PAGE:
And in January it just got worse with Canada yields plummeting after the Bank of Canada rate cut with speculation rife about future cuts although this has recently become less emphatic.

There was some good discussion about what is going on in the comments to the January 29 market action report. I take the view that we’ve seen this show before: during the Credit Crunch, Floaters got hit extremely badly (to the point at which their fifteen year total return was negative) because (as far as I can make out) their dividend rate was dropping (as it was linked to Prime) while the yields on other perpetual preferred instruments were skyrocketing (due to credit concerns). Thus, at least some investors insisted on getting long term corporate yields from rates based (indirectly and with a lag, in the case of FixedResets) on short-term government policy rates. And it’s happening again!

Here’s the March performance for FixedResets that had a YTW Scenario of ‘To Perptuity’ at mid-month. The correlations for both the Pfd-2 Group and the Pfd-3 Group improved this month: 12% and 25%, respectively:

Click for Big

2 Responses to “Low Spread FixedResets: March, 2015”

  1. AltaRed says:

    I don’t think anyone should panic over the dramatic shift of low spread fixed resets vs straights. I see this as a temporary aberration that may last 6 months or even a year. Once the yield curve turns, so will the low spread fixed resets vs straights. I actually see the potential for an incredible buying opportunity on these cheap resets.

    Example: If FTS.PR.H resets at 2.15% yield (GoC5 @ 0.7%), and one buys it today at $16, then that provides a yield of 3.36% for the next 5 years, after which time it could reset at 3.45% in 2020 (GoC5 @2%) or 5.39% at cost. That low spread reset is unlikely to be called and if it is called at par in 2020, there is a huge cap gain involved.

  2. prefQC says:

    I agree with AltaRed that this represents an excellent opportunity for new purchasers since the odds are good that the GoC5 will be higher in 5 years than it is today. However, over the past few weeks, I (and undoubtedly many other PrefBlog aficianodos) have already accumulated a considerable number of low-spread FRs at what I thought were “bargain-basement” prices. This was certainly true until the last couple of days (particularly today – what a disaster!!), when new rumours about the BoC announcing, or at least unambiguously “signaling”, an imminent rate cut seem to be going around. The prices of several of my low-spread FR holdings fell below their ACB today. (Funnily enough, while the low-spread FR market was in turmoil, the actual GoC5 rate didn’t really change much today.)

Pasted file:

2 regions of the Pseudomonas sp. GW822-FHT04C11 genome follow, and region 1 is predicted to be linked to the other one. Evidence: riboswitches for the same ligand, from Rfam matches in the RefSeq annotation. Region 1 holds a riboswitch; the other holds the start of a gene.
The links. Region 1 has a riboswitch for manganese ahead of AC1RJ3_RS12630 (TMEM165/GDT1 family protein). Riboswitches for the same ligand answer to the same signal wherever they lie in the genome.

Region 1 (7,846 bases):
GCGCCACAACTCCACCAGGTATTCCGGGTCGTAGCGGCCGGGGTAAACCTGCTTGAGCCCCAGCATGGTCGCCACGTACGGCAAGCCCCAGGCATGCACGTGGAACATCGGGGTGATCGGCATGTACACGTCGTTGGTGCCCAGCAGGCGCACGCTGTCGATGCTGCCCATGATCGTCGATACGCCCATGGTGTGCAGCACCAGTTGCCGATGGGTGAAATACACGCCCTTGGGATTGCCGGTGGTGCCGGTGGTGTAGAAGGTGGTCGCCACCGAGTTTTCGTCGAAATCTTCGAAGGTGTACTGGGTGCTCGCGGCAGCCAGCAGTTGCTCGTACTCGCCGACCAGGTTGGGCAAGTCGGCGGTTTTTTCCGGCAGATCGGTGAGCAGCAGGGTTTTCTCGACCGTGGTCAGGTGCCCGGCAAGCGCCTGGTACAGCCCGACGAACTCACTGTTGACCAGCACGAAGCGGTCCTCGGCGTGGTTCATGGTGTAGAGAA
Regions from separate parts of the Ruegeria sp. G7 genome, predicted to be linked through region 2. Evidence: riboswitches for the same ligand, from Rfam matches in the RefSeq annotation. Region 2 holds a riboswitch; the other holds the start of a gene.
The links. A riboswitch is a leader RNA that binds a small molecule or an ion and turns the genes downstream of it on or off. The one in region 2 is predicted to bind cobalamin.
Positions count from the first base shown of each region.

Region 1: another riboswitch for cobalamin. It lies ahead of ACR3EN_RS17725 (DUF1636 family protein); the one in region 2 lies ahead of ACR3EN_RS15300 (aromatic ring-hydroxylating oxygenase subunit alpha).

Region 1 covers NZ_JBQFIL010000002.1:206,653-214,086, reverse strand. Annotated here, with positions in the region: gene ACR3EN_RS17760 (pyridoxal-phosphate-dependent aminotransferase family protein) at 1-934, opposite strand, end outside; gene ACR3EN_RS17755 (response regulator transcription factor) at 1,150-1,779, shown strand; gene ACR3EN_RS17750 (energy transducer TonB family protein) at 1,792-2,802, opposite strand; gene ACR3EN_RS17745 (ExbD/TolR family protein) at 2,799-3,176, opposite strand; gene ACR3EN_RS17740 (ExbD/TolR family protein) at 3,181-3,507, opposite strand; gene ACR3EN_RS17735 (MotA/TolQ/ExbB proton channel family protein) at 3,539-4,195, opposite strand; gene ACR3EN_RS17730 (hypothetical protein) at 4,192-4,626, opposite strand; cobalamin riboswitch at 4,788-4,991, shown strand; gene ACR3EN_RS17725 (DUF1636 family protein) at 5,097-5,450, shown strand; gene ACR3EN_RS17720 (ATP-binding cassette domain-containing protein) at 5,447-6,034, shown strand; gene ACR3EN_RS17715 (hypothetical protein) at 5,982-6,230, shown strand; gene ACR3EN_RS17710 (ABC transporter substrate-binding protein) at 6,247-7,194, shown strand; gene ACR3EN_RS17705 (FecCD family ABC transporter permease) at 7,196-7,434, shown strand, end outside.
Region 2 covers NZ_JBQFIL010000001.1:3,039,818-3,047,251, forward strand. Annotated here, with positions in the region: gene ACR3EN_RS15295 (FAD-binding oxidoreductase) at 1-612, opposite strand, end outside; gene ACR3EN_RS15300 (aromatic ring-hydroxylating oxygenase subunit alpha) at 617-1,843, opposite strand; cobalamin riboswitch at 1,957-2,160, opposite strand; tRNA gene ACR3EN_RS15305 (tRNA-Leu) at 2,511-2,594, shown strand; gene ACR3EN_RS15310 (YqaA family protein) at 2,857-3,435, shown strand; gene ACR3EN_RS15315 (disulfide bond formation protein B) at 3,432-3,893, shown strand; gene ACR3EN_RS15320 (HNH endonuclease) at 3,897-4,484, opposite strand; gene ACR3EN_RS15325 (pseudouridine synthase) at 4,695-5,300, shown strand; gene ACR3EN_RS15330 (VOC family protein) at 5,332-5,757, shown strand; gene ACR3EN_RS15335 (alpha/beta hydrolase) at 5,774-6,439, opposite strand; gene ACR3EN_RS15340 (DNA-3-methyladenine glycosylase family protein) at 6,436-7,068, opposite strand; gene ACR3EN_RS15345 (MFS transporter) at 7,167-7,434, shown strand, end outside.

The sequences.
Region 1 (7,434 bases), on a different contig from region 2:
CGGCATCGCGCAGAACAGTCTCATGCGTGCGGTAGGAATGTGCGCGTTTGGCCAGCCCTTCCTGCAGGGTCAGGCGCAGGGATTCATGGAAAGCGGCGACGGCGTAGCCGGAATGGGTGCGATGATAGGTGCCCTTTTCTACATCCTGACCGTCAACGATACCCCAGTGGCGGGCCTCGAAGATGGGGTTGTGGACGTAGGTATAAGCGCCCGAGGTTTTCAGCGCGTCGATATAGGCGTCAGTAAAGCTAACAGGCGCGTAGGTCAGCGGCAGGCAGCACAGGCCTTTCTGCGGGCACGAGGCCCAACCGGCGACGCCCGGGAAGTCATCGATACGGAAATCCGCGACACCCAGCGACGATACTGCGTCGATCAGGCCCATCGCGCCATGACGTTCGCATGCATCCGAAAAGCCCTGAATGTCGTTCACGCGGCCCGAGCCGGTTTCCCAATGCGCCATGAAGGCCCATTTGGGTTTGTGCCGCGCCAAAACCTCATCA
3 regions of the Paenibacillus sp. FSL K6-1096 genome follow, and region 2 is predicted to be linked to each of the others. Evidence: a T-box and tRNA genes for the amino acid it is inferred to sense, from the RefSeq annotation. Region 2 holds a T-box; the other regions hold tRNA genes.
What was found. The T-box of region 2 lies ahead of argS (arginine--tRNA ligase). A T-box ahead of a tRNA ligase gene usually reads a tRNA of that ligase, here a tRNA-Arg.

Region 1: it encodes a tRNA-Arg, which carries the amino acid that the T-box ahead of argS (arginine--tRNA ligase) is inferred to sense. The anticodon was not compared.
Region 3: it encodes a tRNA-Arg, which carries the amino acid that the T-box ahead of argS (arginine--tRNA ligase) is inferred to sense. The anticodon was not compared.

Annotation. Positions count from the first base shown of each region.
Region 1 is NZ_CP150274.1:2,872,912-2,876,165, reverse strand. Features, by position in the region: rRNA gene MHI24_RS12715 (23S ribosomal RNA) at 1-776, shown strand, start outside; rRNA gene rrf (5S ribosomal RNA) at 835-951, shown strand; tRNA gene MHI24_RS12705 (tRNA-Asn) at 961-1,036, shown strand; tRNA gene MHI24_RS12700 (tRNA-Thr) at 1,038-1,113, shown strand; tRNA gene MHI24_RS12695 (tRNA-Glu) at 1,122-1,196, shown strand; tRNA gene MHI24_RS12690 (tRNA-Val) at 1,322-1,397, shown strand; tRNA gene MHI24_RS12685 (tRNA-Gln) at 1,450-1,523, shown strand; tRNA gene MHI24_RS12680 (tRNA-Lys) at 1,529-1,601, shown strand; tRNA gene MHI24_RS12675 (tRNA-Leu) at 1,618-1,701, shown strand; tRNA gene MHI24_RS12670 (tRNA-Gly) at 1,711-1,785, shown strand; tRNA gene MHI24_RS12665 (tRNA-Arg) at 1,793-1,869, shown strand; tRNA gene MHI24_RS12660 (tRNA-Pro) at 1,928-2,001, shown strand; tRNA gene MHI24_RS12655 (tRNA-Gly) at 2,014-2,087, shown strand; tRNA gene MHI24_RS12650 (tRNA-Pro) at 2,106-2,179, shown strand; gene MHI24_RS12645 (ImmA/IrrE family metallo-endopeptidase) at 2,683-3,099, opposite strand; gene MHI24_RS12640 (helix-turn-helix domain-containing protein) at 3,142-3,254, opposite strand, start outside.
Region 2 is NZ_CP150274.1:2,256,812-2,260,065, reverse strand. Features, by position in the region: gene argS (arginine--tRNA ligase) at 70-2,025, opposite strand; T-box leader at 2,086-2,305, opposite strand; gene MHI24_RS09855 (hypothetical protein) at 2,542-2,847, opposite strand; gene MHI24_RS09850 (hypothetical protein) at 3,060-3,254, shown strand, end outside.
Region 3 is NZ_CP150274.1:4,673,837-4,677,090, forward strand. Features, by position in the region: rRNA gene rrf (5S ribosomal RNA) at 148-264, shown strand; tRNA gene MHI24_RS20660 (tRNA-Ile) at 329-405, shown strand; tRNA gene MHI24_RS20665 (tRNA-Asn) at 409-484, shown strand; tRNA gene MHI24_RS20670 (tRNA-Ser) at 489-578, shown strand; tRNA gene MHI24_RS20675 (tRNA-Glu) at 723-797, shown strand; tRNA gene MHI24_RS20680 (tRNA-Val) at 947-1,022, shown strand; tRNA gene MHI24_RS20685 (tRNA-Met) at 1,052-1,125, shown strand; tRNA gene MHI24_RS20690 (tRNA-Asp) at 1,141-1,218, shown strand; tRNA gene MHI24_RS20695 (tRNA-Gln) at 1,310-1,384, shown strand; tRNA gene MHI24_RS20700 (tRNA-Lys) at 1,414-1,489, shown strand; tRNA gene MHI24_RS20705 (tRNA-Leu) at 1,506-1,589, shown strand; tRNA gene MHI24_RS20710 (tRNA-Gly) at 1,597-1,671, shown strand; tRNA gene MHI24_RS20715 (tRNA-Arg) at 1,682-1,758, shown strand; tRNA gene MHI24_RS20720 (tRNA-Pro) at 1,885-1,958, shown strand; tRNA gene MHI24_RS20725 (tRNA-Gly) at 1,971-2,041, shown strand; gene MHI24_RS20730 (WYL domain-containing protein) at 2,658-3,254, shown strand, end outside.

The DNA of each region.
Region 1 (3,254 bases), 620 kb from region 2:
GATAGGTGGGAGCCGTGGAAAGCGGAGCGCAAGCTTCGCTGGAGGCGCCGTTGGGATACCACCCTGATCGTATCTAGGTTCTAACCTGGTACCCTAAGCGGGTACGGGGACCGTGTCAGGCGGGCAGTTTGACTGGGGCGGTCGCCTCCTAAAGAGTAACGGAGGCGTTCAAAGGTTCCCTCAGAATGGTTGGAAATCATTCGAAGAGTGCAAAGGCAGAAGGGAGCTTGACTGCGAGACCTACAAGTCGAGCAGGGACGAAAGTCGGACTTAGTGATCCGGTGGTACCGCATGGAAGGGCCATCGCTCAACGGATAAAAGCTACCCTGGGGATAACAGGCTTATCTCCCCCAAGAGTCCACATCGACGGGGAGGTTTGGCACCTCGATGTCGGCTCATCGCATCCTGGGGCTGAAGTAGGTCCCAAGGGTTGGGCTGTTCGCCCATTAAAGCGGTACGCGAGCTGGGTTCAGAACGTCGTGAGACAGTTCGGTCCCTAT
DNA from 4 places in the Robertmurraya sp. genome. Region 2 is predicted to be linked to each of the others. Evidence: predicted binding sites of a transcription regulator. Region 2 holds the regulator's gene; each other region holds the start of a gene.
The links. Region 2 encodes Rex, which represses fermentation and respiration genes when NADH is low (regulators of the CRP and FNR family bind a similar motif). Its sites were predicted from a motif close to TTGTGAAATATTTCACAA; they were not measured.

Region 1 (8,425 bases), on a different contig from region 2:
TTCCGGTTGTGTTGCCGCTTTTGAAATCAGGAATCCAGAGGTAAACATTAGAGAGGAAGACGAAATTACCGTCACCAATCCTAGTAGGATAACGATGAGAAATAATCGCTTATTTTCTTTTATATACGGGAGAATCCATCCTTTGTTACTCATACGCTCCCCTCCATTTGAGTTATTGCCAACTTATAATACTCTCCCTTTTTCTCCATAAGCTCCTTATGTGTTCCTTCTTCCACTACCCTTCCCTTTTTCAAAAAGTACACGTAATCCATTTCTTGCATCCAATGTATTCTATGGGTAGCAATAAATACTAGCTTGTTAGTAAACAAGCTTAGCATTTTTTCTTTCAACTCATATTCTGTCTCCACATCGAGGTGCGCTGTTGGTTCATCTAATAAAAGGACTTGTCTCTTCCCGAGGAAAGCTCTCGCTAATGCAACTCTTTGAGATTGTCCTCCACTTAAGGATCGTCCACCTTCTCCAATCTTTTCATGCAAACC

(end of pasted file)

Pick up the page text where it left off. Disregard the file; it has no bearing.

The problem is that if a rate cut is announced or otherwise clearly “signaled” shortly before May 2 (for FTS.PR.H) or May 31 (for TRP.PR.B), etc., there will likely be a precipitous overshoot in the GoC5 rate, without time for it to recover to a more reasonable steady-state value before being locked in. The prices of these FRs, purchased a few weeks earlier, will hence drop further with the rate cut. (Now THAT would be a good buying opportunity, if you have any spare cash left – I don’t….)

    Personally, I don’t know if I want to wait several years to potentially recover my purchase price (I am not a long-term pref investor, unless forced to be…). Of course, one could decide to convert to the floater in the few days following the determination of the reset GoC90 value, in order to more rapidly “benefit” from any subsequently rising GoC90 rates, but these rates would have to rise a lot just to overcome the inherently big relative difference between the dividends of the (low-spread-reset) floater and fixed-reset prefs.

    Ah, the joys and perils of short-term pref investing!

Leave a Reply

You must be logged in to post a comment.